Eventually, I was given a treatment plan. First it was steroid injections, then immunotherapy. But every time I went in to begin the treatment, I was told my condition had progressed too far for it to be a viable option. I felt defeated, and no doctor could deny it.
Alopecia comes in many different forms, and of course, varying degrees. Essentially your immune system decides one day that it doesn’t like your hair anymore, so it starts attacking it, similar to how it would attack a virus. There’s alopecia areata, which sees a patient lose little round spots of hair; alopecia totalis, which is the loss of all of your hair on your head; and then alopecia universalis, which means there is no hair anywhere on the body. I have universalis. My eyebrows and eyelashes were the last to go and the hardest to say goodbye to.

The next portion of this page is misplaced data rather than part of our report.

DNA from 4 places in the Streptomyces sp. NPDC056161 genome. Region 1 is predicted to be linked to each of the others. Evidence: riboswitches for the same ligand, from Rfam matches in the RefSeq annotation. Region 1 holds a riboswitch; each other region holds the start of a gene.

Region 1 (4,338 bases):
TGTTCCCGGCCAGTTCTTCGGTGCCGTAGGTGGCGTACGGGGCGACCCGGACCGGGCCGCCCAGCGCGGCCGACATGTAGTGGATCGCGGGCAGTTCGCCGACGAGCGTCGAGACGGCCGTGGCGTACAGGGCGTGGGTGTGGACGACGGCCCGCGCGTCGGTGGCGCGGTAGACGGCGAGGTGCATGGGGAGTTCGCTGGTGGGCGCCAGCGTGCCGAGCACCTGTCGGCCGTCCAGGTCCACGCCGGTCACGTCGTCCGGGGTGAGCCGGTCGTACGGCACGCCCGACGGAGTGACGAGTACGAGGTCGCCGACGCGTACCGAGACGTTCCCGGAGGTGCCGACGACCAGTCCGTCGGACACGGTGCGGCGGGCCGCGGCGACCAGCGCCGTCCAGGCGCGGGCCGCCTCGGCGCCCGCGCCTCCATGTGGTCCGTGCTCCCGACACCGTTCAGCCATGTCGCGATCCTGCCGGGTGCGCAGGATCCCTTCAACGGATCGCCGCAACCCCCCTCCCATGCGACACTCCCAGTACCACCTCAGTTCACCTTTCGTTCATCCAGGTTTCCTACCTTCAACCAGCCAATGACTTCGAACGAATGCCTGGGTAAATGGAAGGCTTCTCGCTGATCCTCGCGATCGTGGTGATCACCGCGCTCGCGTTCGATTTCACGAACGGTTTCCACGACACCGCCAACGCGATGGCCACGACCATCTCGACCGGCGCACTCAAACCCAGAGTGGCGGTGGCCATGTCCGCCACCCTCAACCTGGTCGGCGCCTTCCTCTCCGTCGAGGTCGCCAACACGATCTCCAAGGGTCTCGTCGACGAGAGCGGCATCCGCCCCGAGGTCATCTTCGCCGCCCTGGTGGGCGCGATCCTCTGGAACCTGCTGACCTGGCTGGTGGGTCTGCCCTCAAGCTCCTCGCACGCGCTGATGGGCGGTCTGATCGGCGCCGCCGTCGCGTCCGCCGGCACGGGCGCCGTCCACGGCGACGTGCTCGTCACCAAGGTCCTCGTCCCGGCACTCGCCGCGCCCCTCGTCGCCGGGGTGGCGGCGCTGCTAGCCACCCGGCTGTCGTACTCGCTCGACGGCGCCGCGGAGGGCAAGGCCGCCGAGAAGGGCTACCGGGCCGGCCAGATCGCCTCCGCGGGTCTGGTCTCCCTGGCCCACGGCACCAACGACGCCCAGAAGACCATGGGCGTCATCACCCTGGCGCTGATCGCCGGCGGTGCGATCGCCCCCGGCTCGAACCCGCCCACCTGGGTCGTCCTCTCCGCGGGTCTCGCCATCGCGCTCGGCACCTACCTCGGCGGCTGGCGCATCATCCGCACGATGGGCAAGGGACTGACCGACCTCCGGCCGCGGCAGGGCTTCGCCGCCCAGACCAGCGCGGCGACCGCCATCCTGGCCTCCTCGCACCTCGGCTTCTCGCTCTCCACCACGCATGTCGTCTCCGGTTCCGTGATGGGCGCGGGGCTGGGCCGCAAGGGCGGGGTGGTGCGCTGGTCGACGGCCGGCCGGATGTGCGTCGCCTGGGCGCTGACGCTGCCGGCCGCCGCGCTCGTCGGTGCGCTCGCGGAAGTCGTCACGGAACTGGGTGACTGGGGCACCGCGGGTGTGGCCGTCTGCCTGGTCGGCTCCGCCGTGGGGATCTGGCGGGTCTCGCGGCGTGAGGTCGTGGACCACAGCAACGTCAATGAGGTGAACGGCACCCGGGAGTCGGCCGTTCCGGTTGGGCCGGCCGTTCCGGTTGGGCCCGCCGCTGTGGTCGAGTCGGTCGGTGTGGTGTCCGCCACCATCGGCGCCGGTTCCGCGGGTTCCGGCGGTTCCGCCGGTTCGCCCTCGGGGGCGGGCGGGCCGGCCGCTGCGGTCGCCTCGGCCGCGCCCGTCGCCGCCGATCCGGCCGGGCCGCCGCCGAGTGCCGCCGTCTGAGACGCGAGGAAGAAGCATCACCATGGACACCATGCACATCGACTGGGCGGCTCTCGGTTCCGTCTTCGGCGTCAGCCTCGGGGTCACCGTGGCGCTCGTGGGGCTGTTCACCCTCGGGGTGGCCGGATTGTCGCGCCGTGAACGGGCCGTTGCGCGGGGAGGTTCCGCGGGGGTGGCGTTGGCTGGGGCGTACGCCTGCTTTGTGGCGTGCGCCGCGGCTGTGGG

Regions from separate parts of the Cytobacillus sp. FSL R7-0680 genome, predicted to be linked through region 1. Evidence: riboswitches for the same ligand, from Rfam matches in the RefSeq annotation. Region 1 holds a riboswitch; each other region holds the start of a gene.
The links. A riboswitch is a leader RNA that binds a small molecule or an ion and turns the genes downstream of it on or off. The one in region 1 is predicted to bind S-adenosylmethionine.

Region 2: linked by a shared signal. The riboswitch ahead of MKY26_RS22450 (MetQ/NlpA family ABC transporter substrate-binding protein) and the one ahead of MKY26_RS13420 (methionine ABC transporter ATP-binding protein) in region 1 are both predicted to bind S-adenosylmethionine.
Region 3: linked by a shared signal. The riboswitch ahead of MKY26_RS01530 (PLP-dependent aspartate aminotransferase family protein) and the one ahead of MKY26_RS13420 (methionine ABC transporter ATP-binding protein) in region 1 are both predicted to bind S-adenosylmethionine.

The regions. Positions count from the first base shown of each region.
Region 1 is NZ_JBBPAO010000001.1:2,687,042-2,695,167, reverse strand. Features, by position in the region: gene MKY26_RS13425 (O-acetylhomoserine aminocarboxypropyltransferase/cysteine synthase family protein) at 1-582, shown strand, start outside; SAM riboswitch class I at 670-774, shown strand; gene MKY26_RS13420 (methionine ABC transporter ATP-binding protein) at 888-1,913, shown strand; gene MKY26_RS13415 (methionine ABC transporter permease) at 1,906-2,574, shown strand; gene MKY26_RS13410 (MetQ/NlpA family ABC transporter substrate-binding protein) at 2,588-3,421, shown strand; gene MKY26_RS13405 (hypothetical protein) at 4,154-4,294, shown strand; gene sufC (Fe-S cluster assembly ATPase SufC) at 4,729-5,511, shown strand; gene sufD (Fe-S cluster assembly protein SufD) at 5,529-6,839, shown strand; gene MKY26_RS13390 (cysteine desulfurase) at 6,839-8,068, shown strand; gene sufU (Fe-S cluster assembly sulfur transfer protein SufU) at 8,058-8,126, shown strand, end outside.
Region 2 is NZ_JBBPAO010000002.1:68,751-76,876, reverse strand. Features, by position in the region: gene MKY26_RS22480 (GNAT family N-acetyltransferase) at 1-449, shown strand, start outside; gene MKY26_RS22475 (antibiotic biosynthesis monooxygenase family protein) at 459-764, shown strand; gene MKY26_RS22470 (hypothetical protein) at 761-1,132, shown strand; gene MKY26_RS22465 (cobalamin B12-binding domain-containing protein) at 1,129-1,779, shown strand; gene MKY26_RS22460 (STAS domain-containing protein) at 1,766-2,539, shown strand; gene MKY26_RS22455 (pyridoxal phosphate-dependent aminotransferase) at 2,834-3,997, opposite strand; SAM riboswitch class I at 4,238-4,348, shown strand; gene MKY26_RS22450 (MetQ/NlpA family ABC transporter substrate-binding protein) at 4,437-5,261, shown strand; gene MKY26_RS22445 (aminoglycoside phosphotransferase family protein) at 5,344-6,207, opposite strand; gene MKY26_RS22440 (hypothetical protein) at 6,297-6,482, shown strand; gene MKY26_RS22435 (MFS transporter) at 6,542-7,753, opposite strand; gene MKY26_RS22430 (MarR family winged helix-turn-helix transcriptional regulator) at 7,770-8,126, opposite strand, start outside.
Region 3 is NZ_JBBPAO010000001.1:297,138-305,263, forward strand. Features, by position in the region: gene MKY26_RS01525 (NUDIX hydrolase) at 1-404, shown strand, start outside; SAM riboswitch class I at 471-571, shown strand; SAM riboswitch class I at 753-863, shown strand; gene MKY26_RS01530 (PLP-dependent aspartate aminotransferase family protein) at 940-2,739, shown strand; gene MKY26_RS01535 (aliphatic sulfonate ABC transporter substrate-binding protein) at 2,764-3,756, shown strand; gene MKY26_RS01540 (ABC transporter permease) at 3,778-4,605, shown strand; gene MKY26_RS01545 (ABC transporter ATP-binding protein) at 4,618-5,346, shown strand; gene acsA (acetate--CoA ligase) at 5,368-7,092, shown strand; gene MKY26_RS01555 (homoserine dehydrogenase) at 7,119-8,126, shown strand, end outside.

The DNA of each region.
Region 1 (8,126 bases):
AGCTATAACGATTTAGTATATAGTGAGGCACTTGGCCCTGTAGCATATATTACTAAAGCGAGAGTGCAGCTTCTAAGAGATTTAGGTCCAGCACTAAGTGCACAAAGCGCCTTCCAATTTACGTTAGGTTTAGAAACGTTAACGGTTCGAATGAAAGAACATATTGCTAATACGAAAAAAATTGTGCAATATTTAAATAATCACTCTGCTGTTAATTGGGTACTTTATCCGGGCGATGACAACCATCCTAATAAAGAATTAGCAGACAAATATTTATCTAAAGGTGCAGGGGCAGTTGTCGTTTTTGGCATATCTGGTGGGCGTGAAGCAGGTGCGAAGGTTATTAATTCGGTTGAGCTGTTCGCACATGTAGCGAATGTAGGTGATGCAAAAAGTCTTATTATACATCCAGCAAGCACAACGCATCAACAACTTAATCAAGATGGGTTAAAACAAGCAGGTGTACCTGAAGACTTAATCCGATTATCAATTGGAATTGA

It was after I’d lost everything that I began on immunosuppressants, which are medications that actively weaken your immune system. The aim of the game is to find the right balance between lowering your immune response enough to stop attacking you, but not so much that you’re constantly sick. It didn’t work: I was horrendously sick and for no gain. I was at war with my body, again.